Working with Family Members

As couple therapists, our training is focused on two people: a man and a woman, two women, two men, transgender couples. These are couples that have chosen to commit to a relationship. They have a history of meeting, dating, getting to know one another and (hopefully) falling in love. They come to therapy because their relationship is in trouble, and they want to understand why and how to resolve things.

So what happens when two sisters, two brothers, a mother and daughter, mother and son, father and daughter or father and son need help with their relationship?

When a client I have been working with asked if I would see him with his brother, I was in a quandary as to how I might serve them best. I decided that I would work with the issues that they wanted to address as I would with any couple. But was it as simple as that? What else did I need to consider?

I asked myself what the difference might be working with them, and what I came up with is that this ‘couple’ didn’t choose one another but were born into the same family. The other difference is that the family history is shared but not always experienced in the same.

What struck me about meeting these brothers was there was the same tension between them that ‘normal’ couples often bring into the consulting room. There was also a natural hesitance about delving into difficult feelings between them (opening the ‘can of worms’) and doubted that the other could understand them.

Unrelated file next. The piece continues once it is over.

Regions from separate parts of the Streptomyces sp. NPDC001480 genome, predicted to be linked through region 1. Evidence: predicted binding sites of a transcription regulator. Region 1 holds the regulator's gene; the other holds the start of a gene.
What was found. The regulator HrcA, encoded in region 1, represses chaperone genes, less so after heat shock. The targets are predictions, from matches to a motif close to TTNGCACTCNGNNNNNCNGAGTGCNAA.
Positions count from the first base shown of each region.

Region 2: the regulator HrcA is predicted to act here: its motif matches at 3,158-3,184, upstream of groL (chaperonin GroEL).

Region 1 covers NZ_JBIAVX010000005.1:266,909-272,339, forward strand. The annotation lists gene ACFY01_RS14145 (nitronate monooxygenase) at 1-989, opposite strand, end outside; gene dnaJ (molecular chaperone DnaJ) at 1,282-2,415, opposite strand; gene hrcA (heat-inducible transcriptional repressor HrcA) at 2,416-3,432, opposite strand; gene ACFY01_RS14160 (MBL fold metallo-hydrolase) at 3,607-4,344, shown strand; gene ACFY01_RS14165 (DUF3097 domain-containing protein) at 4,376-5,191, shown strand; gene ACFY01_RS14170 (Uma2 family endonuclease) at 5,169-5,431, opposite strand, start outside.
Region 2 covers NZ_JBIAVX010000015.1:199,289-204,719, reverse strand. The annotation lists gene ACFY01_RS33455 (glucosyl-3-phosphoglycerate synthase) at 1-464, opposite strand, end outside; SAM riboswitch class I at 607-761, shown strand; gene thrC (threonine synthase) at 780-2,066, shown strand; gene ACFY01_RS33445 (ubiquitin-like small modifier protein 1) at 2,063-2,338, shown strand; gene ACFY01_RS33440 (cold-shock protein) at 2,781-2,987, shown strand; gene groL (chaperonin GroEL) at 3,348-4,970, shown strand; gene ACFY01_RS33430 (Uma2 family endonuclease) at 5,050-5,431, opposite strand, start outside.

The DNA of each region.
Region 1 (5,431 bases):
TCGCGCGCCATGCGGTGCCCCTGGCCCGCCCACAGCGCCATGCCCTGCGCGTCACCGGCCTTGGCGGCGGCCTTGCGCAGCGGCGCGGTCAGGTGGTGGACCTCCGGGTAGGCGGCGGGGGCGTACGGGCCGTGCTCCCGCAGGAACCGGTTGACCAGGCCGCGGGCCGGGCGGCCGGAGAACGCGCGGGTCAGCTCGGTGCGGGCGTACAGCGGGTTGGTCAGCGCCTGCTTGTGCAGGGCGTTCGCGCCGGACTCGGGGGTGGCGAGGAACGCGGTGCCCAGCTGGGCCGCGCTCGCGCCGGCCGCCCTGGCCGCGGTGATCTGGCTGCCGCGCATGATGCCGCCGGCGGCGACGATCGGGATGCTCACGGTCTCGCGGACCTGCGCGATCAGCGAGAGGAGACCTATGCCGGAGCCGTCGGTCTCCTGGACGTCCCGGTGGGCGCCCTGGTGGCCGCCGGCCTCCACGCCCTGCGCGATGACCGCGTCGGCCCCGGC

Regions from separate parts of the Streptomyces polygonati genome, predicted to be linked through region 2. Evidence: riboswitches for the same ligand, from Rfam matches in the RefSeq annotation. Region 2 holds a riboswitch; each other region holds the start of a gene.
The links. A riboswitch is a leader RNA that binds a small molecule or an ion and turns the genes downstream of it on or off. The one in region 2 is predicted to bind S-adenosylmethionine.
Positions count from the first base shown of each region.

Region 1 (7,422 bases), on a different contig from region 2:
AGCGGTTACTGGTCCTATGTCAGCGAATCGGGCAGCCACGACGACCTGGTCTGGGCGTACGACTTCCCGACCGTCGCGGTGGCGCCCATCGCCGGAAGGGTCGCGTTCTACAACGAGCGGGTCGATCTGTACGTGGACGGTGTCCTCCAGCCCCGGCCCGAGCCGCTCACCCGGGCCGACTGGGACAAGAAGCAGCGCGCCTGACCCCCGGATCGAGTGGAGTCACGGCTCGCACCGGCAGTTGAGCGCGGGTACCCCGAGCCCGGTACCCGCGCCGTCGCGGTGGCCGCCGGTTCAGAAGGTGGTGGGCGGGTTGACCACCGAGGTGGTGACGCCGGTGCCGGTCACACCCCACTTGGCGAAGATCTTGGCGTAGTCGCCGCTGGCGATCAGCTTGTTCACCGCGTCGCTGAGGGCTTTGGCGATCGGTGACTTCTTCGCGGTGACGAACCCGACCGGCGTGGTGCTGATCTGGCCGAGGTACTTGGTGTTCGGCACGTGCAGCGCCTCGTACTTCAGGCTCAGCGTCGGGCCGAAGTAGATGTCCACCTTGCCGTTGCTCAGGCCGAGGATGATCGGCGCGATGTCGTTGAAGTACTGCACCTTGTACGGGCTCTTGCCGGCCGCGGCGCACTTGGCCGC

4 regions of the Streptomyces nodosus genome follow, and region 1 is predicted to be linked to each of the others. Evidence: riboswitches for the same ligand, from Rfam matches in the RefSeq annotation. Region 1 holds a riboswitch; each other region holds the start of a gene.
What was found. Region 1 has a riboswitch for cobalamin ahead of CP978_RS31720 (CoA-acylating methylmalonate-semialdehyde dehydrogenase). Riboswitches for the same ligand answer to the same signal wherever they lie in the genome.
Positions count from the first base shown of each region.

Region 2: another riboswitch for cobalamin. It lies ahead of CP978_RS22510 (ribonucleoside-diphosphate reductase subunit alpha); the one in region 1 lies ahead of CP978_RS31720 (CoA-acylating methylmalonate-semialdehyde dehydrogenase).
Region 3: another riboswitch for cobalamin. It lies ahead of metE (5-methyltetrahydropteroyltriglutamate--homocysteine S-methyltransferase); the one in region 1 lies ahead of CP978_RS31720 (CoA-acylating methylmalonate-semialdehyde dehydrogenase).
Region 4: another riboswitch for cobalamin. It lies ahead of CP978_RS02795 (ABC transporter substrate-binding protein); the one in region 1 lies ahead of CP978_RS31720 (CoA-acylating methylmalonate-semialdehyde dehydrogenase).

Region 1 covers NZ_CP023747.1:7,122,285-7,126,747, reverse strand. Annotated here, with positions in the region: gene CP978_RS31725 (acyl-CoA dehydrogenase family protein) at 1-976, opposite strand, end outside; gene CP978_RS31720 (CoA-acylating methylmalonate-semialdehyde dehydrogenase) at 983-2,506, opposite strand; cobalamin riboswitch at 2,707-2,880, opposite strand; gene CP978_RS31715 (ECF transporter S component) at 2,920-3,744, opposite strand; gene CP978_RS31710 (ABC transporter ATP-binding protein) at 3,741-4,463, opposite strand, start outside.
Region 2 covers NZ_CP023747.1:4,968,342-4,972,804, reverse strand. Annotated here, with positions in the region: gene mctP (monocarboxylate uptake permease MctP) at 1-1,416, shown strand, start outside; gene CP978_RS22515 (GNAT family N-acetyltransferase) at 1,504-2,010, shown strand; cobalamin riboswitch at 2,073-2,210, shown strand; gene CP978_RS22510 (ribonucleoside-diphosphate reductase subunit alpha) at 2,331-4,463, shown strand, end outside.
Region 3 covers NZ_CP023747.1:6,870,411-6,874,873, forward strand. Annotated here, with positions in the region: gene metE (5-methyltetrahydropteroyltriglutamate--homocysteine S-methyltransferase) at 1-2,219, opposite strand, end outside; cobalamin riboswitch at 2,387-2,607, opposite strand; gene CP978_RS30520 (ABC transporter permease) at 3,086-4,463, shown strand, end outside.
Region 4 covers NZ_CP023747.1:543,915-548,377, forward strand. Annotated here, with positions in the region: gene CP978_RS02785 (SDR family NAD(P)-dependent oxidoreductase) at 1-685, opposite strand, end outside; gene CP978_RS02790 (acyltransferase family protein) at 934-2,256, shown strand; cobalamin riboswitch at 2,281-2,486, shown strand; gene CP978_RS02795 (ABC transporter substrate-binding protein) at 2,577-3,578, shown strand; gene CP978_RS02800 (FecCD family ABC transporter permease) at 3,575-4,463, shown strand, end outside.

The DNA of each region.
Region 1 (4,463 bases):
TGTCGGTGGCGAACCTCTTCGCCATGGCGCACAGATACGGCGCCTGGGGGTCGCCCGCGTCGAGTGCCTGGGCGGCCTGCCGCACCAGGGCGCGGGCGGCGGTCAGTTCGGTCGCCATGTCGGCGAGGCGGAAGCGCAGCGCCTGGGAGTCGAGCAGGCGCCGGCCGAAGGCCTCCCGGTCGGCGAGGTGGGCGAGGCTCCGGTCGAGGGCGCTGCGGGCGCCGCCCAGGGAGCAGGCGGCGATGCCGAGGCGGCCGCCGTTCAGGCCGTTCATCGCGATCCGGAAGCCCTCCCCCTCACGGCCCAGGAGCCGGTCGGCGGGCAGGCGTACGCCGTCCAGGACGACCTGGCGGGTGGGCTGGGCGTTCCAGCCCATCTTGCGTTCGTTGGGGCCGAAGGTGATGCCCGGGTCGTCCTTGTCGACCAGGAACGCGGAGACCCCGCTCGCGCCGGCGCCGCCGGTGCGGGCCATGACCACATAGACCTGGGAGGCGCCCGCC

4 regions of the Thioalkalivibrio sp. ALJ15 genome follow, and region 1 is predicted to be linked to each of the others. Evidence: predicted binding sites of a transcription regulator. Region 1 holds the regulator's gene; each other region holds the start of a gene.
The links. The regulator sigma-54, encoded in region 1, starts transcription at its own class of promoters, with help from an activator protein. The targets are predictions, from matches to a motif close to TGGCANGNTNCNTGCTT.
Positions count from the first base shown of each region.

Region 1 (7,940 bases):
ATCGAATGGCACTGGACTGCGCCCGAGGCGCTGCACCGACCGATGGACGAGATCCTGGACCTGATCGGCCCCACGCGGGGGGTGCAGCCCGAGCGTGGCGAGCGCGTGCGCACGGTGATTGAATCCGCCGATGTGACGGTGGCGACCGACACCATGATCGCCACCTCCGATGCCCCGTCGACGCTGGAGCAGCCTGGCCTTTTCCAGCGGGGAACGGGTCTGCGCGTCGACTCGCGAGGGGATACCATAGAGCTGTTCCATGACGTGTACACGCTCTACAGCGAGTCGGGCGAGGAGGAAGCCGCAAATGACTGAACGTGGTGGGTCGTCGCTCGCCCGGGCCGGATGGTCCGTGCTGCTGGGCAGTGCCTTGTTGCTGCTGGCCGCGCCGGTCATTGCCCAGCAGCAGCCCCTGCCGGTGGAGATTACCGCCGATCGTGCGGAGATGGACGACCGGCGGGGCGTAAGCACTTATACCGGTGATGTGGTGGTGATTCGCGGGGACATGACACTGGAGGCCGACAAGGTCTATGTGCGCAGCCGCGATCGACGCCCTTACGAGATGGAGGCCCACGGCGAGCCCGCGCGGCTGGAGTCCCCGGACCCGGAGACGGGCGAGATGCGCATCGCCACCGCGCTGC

Mike and James grew up with a controlling and divisive mother who would keep one of them in favour and criticise the other. And then, periodically, she would switch. It felt good when they were the chosen one and both acknowledged how difficult it was to protect the other or name what was going on within the family.

By telling the story, the brothers were able to appreciate how they were caught up in a dynamic that they didn’t choose but were forced to adapt to.
As children, they had no guidance and did the best they could to manage, but it left them feeling unprotected and wounded with one another.

I worked with them for eight sessions and they started slowly to trust one another and move forward together. They consciously made a pact to protect one another when the other was out of favour and keep the communication between them open and loving. They realized that changing their mother’s behaviour wasn’t possible but they were determined to step into it, with one another, in a different more thoughtful way. After a time, they found that this made them stronger together and as a result, their relationship became closer and deeper.
Working with two people means simply learning to understand how they experience and relate to one another. Whether it is a romantic couple or siblings going through difficulties, therapy can help disentangle things between them.

Shirlee Kay

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